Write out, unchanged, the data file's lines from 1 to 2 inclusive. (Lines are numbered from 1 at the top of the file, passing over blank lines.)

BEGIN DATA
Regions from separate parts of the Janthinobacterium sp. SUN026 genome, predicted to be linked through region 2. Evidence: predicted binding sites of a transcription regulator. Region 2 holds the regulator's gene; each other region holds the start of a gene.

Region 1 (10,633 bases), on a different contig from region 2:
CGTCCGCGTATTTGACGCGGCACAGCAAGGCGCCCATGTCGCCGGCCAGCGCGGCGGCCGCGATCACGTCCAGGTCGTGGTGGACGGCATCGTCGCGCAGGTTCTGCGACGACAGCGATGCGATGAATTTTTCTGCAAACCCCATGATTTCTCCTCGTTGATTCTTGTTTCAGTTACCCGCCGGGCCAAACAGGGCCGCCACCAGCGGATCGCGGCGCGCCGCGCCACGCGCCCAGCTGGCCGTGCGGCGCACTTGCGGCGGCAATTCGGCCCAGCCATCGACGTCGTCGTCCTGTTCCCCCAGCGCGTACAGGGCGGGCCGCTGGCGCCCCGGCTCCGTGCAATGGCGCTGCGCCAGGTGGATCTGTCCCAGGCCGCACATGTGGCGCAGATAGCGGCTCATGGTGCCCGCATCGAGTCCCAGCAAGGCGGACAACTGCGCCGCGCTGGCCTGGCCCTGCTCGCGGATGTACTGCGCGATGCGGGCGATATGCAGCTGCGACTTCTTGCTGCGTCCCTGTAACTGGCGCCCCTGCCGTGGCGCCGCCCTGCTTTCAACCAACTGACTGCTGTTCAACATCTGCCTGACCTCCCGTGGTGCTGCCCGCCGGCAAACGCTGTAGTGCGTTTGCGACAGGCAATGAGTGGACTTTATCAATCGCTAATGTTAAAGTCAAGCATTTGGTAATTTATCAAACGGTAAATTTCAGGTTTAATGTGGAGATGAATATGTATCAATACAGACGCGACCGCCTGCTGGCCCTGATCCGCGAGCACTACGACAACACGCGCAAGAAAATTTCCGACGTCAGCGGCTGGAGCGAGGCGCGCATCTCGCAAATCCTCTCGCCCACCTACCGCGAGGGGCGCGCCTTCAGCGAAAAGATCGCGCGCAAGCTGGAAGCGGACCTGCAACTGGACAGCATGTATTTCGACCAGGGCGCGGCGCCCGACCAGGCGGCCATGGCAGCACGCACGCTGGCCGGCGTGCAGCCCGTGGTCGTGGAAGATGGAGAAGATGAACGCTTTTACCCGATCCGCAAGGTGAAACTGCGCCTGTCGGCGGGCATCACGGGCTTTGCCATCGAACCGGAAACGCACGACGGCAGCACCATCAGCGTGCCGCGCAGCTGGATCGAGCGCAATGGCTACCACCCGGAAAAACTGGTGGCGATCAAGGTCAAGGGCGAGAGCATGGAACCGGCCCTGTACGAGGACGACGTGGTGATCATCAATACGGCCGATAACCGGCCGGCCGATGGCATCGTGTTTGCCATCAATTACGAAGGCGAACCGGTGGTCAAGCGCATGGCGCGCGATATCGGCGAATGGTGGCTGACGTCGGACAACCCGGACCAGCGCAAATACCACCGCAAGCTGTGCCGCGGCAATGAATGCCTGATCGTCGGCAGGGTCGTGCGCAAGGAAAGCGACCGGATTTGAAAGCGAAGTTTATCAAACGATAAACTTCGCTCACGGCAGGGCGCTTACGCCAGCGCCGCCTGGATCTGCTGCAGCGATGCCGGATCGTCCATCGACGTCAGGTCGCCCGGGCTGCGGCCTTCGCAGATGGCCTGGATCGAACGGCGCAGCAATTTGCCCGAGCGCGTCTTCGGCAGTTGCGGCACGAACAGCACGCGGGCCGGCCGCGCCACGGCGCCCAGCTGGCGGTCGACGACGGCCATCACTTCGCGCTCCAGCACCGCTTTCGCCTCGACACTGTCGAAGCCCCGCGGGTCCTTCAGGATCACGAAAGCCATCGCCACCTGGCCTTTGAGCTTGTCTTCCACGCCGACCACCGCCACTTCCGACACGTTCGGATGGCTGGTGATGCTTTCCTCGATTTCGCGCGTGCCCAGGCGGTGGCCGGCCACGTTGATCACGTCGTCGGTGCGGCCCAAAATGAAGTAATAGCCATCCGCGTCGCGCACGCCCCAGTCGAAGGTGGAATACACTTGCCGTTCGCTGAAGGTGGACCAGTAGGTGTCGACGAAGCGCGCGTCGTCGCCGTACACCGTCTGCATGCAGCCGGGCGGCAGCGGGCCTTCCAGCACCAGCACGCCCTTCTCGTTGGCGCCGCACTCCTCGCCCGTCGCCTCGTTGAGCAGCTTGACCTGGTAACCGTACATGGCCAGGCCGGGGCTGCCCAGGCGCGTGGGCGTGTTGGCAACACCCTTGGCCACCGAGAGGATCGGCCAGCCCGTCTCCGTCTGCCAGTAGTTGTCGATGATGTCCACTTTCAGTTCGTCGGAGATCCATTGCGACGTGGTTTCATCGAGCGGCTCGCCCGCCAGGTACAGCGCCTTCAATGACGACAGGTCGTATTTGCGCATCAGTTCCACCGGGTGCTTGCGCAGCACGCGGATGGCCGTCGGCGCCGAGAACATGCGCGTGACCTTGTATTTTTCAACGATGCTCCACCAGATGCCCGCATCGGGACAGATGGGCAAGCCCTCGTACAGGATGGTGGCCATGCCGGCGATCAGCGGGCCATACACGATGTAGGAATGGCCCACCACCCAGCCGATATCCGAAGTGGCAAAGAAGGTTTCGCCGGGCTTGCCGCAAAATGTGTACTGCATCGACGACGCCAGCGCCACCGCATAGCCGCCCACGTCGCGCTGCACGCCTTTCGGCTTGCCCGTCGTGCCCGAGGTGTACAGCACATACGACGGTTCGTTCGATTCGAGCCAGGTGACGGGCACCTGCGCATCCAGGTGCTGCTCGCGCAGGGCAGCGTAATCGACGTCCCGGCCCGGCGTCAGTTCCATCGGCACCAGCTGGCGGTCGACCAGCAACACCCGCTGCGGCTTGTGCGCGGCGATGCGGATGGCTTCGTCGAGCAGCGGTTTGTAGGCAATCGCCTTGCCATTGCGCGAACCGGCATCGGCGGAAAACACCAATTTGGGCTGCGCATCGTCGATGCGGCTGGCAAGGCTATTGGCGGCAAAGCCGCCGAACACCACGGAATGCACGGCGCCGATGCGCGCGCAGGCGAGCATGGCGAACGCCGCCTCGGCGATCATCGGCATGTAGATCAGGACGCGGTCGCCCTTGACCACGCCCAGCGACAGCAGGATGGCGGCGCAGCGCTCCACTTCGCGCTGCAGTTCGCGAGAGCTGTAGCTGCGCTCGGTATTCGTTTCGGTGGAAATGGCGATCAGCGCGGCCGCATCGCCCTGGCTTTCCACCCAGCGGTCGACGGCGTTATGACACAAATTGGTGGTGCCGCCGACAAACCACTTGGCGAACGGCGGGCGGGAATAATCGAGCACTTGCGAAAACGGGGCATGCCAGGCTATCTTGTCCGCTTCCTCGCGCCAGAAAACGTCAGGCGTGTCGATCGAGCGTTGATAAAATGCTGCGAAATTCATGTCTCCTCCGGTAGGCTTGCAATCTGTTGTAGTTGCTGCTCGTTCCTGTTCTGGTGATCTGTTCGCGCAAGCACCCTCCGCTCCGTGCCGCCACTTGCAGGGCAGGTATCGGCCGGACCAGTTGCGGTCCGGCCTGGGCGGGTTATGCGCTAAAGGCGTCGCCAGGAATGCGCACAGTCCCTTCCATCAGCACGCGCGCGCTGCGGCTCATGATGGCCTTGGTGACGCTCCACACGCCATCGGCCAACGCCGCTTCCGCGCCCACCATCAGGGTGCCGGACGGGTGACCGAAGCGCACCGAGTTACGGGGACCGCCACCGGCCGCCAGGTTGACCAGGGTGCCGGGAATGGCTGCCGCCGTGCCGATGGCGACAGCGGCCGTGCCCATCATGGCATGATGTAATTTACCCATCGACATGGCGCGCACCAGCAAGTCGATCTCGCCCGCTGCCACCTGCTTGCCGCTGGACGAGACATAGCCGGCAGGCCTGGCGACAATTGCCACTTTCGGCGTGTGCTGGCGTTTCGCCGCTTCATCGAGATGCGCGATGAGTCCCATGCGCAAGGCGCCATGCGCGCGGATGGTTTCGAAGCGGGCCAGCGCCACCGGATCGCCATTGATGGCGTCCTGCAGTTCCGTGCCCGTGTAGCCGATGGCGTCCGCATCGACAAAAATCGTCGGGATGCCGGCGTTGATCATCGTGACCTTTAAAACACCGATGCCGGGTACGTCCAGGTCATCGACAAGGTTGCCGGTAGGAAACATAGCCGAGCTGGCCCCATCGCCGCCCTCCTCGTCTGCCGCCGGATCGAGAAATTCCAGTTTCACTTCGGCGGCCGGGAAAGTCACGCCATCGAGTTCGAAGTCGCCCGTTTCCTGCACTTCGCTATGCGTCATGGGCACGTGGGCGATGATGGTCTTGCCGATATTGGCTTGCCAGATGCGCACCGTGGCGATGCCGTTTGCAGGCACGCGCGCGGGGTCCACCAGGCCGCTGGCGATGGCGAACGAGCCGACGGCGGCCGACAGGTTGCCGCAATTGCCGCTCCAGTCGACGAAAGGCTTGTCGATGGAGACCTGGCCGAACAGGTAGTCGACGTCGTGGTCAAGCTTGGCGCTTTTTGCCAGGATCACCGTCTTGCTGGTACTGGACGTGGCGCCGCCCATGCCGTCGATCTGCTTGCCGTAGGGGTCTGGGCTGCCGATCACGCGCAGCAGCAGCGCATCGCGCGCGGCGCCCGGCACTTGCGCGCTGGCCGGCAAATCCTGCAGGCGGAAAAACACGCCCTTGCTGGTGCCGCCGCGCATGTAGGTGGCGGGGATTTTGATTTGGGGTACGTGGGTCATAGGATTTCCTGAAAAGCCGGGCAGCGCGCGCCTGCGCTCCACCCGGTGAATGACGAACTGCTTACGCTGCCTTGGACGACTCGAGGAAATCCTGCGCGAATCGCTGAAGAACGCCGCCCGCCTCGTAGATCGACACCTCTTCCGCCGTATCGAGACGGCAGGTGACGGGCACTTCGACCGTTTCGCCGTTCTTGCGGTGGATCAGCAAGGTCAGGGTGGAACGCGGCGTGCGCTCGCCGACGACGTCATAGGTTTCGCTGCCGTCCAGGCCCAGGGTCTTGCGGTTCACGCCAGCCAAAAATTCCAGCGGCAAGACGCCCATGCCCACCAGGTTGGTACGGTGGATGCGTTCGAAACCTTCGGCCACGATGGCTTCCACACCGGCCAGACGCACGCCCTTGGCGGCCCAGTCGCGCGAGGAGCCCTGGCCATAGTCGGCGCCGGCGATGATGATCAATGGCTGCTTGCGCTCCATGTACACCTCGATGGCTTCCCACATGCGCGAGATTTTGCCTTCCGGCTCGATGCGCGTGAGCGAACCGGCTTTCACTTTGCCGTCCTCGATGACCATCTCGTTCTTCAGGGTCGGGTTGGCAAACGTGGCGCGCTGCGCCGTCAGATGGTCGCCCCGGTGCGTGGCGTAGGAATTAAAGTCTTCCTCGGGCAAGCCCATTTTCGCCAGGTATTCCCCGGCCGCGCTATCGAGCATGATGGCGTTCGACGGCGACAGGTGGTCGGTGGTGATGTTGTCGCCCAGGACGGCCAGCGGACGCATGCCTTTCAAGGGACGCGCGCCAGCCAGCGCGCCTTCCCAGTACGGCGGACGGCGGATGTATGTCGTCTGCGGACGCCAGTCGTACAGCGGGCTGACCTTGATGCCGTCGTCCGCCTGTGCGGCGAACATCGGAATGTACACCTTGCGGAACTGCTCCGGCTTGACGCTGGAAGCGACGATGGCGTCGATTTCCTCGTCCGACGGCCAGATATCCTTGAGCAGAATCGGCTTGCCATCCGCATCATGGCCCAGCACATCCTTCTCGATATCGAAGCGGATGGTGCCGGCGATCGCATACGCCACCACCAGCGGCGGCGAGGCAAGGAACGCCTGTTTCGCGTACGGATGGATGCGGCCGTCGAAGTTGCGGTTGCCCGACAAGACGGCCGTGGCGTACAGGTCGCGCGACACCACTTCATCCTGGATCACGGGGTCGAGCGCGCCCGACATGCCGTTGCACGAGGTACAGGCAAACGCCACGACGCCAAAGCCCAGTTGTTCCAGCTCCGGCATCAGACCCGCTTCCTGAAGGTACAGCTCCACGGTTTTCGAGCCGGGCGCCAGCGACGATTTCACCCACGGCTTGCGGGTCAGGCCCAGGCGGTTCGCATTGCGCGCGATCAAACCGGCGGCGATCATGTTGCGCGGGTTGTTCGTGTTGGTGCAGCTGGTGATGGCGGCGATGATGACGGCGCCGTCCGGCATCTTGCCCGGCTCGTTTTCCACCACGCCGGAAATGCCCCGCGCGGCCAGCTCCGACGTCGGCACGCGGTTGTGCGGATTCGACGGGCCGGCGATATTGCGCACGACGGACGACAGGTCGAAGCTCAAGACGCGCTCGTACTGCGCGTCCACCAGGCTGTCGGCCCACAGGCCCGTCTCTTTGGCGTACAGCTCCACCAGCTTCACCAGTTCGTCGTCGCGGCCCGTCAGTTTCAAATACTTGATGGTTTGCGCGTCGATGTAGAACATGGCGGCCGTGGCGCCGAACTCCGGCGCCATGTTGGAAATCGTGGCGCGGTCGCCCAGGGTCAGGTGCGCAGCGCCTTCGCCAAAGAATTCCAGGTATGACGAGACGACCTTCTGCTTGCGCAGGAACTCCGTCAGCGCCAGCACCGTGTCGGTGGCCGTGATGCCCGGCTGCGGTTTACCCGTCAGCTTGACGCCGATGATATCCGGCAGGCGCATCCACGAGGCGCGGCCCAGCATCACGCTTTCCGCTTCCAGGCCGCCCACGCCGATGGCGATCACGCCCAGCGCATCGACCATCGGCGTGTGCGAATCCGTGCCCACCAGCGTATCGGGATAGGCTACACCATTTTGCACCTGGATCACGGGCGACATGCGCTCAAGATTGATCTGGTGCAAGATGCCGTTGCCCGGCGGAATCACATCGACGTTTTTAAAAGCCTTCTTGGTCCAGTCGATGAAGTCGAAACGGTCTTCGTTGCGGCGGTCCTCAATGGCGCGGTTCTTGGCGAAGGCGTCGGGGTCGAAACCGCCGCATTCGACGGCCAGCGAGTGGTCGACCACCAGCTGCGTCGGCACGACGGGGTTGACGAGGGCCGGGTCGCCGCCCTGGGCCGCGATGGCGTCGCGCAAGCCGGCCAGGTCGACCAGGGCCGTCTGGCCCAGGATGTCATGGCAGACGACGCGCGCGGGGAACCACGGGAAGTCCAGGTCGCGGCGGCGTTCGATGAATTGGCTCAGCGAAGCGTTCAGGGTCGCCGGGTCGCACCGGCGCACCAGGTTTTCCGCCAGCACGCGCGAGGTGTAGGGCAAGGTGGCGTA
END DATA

Regions from separate parts of the Janthinobacterium sp. SUN026 genome, predicted to be linked through region 2. Evidence: predicted binding sites of a transcription regulator. Region 2 holds the regulator's gene; each other region holds the start of a gene.

Region 1 (10,633 bases), on a different contig from region 2: